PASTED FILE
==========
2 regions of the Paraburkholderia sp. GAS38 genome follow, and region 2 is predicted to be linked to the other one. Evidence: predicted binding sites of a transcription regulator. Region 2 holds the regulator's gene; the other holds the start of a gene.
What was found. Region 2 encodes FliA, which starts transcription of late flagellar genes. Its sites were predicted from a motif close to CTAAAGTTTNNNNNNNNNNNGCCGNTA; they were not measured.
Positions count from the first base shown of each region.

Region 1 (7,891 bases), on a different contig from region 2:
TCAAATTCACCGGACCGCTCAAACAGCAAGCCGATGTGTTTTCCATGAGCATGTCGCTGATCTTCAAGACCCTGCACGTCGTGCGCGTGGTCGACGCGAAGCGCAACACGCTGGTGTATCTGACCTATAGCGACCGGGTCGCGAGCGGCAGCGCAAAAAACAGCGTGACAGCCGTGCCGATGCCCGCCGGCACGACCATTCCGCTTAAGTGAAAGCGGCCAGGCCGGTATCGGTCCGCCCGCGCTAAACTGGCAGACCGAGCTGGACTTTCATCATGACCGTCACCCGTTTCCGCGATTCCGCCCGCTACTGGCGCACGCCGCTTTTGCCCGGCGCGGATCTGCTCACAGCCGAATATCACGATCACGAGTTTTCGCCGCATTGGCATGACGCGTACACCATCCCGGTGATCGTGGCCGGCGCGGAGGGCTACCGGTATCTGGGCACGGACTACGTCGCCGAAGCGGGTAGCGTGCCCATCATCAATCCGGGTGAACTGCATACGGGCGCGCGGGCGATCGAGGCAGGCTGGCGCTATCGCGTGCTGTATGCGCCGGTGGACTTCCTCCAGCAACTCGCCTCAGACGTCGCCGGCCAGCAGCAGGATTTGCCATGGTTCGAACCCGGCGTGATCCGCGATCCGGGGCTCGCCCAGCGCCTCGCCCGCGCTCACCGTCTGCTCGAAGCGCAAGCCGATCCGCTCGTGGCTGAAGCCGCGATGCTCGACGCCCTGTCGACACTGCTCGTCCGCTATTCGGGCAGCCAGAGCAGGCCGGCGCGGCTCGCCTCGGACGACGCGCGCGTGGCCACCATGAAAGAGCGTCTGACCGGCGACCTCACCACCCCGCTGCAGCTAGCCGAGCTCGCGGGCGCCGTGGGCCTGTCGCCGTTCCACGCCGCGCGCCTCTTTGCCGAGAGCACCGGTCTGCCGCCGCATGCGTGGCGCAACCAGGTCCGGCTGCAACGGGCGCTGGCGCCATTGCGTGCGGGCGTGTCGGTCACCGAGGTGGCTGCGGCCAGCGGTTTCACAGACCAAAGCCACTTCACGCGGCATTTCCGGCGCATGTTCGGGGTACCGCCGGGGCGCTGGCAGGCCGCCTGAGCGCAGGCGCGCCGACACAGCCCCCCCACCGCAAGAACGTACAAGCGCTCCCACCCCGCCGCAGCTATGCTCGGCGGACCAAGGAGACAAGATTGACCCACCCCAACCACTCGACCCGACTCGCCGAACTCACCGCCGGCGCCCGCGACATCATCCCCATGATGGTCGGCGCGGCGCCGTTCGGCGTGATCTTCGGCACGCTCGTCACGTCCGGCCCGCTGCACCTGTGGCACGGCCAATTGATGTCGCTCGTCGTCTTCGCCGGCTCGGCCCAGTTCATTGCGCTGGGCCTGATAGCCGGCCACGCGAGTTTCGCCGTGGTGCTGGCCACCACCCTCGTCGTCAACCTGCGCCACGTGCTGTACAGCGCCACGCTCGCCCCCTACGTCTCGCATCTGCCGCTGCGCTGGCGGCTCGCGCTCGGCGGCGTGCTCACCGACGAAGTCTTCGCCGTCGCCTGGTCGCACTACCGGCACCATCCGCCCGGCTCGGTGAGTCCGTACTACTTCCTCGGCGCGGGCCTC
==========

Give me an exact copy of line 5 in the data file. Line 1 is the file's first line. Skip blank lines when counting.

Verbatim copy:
TCAAATTCACCGGACCGCTCAAACAGCAAGCCGATGTGTTTTCCATGAGCATGTCGCTGATCTTCAAGACCCTGCACGTCGTGCGCGTGGTCGACGCGAAGCGCAACACGCTGGTGTATCTGACCTATAGCGACCGGGTCGCGAGCGGCAGCGCAAAAAACAGCGTGACAGCCGTGCCGATGCCCGCCGGCACGACCATTCCGCTTAAGTGAAAGCGGCCAGGCCGGTATCGGTCCGCCCGCGCTAAACTGGCAGACCGAGCTGGACTTTCATCATGACCGTCACCCGTTTCCGCGATTCCGCCCGCTACTGGCGCACGCCGCTTTTGCCCGGCGCGGATCTGCTCACAGCCGAATATCACGATCACGAGTTTTCGCCGCATTGGCATGACGCGTACACCATCCCGGTGATCGTGGCCGGCGCGGAGGGCTACCGGTATCTGGGCACGGACTACGTCGCCGAAGCGGGTAGCGTGCCCATCATCAATCCGGGTGAACTGCATACGGGCGCGCGGGCGATCGAGGCAGGCTGGCGCTATCGCGTGCTGTATGCGCCGGTGGACTTCCTCCAGCAACTCGCCTCAGACGTCGCCGGCCAGCAGCAGGATTTGCCATGGTTCGAACCCGGCGTGATCCGCGATCCGGGGCTCGCCCAGCGCCTCGCCCGCGCTCACCGTCTGCTCGAAGCGCAAGCCGATCCGCTCGTGGCTGAAGCCGCGATGCTCGACGCCCTGTCGACACTGCTCGTCCGCTATTCGGGCAGCCAGAGCAGGCCGGCGCGGCTCGCCTCGGACGACGCGCGCGTGGCCACCATGAAAGAGCGTCTGACCGGCGACCTCACCACCCCGCTGCAGCTAGCCGAGCTCGCGGGCGCCGTGGGCCTGTCGCCGTTCCACGCCGCGCGCCTCTTTGCCGAGAGCACCGGTCTGCCGCCGCATGCGTGGCGCAACCAGGTCCGGCTGCAACGGGCGCTGGCGCCATTGCGTGCGGGCGTGTCGGTCACCGAGGTGGCTGCGGCCAGCGGTTTCACAGACCAAAGCCACTTCACGCGGCATTTCCGGCGCATGTTCGGGGTACCGCCGGGGCGCTGGCAGGCCGCCTGAGCGCAGGCGCGCCGACACAGCCCCCCCACCGCAAGAACGTACAAGCGCTCCCACCCCGCCGCAGCTATGCTCGGCGGACCAAGGAGACAAGATTGACCCACCCCAACCACTCGACCCGACTCGCCGAACTCACCGCCGGCGCCCGCGACATCATCCCCATGATGGTCGGCGCGGCGCCGTTCGGCGTGATCTTCGGCACGCTCGTCACGTCCGGCCCGCTGCACCTGTGGCACGGCCAATTGATGTCGCTCGTCGTCTTCGCCGGCTCGGCCCAGTTCATTGCGCTGGGCCTGATAGCCGGCCACGCGAGTTTCGCCGTGGTGCTGGCCACCACCCTCGTCGTCAACCTGCGCCACGTGCTGTACAGCGCCACGCTCGCCCCCTACGTCTCGCATCTGCCGCTGCGCTGGCGGCTCGCGCTCGGCGGCGTGCTCACCGACGAAGTCTTCGCCGTCGCCTGGTCGCACTACCGGCACCATCCGCCCGGCTCGGTGAGTCCGTACTACTTCCTCGGCGCGGGCCTC